My former pastor apologizes

Wow. The title should say enough, huh? Definitely wasn’t expecting this one.

The Story
Last night as I was on my way out the door, my cell phone rang. Didn’t recognize the number, but immediately recognized the voice to be that of the sr. pastor from my former youth ministry. I resigned from past position about two years ago for several reasons that are unnecessary to go into now. Regardless, I unfortunately haven’t talked with him much since then. Through word of mouth I heard that the church eventually disbanded and ceased to exist, which was disheartening to hear. Although I’ve been in touch with several students from that ministry and even his son from time to time, I really haven’t kept in touch with him at all.

So when I heard his voice I was pretty surprised and unsure how to react. As I drove to a friend’s house for dinner, we had a good time talking and catching up a little. He told me about his current part-time position at a new church and some of the expectations and pressures he was feeling from the sr. pastor there. As he vented some of his frustration he referred to a moment earlier that day and said, “So I sat there on the pew and started thinking, ‘Is this how Tim Schmoyer felt when he worked under me? Did I do this same thing to him?'”His conclusion was “yes,” that he found himself in a situation very similar to the one I was in at his church. So he felt compelled to contact me and apologize for it. Wow.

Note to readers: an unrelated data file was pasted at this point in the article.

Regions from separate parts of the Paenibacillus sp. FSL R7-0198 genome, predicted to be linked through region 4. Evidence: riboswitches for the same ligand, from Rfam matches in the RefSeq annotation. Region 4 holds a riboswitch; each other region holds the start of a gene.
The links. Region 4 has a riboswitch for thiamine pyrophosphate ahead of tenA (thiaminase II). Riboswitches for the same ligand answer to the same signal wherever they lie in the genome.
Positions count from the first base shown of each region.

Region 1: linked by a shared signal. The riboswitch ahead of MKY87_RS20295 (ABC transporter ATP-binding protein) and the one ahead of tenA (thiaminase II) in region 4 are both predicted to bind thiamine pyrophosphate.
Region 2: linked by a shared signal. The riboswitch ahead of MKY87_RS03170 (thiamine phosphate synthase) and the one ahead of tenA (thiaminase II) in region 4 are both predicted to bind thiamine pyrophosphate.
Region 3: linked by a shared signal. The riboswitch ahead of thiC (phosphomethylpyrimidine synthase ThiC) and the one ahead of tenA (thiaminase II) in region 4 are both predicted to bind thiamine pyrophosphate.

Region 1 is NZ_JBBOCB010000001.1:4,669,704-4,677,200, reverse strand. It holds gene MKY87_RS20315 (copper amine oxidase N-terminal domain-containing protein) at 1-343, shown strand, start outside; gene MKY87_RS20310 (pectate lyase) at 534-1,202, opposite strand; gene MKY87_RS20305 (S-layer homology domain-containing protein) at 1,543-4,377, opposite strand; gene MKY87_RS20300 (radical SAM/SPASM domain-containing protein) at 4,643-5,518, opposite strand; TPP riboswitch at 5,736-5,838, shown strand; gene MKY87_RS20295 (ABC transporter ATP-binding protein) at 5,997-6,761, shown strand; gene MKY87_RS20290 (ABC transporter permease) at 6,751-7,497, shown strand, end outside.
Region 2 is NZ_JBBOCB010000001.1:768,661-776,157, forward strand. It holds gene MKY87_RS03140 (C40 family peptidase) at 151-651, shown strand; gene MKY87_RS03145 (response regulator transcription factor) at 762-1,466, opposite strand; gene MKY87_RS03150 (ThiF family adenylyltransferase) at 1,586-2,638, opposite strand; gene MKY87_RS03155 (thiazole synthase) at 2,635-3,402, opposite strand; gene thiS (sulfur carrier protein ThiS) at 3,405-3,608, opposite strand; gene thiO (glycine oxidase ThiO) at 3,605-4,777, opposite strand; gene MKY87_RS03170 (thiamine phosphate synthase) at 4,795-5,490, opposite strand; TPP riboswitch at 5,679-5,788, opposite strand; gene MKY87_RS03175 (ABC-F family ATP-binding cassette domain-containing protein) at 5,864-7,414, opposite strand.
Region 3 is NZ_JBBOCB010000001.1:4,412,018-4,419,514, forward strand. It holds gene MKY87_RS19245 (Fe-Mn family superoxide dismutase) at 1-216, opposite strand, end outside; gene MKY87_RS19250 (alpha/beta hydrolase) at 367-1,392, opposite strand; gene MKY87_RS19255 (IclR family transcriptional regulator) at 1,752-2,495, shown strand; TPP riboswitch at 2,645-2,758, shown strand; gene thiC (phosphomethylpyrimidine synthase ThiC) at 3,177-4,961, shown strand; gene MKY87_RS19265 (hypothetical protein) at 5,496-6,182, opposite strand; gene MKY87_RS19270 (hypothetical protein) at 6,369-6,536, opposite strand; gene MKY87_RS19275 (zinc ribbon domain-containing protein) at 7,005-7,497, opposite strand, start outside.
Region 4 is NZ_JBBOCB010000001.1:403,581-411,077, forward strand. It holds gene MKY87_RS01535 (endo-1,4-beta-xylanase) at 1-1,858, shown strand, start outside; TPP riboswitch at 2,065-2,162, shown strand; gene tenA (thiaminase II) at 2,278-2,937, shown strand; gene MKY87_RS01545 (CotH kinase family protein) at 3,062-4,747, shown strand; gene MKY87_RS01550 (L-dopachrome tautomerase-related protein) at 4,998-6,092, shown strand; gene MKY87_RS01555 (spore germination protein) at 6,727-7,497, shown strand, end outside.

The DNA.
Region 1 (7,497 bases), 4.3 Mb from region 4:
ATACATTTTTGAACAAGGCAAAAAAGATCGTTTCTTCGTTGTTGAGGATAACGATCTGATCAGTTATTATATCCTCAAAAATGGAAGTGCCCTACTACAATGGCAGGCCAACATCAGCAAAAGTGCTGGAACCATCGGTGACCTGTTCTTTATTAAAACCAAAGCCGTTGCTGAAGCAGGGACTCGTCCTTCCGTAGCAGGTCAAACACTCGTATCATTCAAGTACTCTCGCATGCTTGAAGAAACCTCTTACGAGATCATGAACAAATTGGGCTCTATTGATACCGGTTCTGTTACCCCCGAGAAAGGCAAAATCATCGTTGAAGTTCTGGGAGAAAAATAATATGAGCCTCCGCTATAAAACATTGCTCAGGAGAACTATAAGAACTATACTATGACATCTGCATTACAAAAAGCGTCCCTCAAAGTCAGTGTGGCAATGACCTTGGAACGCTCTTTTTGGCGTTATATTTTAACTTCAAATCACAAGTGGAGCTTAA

The Application
Working at that church was a huge learning experience that has shaped my philosophy of ministry in ways that are still probably unforeseen. One way I do know it has changed, though, is how I work with the volunteer youth leaders God has entrusted to me. Instead of plugging people into my vision and using them to fill my empty holes, I’ve found it works much better to hear their dream for ministry and equip them to pursue it. Instead of saying, “Mr. Adult Volunteer, I need you to teach Sunday School and lead a new small group on Wednesdays,” I now say, “Mr. Adult Volunteer, what is drawing you to youth ministry and what passion is God wanting you to pursue in this area?” Although Mr. Adult Volunteer may do great at teaching Sunday School and although he might make an exceptional small group leader, he will still thrive best when he is equipped and encouraged to pursue the dream God placed in his heart.

When we follow our passion, we somehow pursue it differently than something that’s just assigned to us to fill a “gap.” We end up pursuing it in such a way that’s contagious. Other people want to jump on board and rally behind us because it’s something they can see and feel in a very real way. Somehow it becomes more “tangible” than just an Sunday School teaching assignment.

I’ve decided to trust that God will supply the volunteers needed to run the youth ministry. I trust that the volunteers He brings each contribute a unique vision that they feel called to chase after and accomplish. It is my job to hear their dreams and help them make it a reality, as they do the same for me. As I see it now, that’s what a ministry team is all about.

Posted on November 5, 2005

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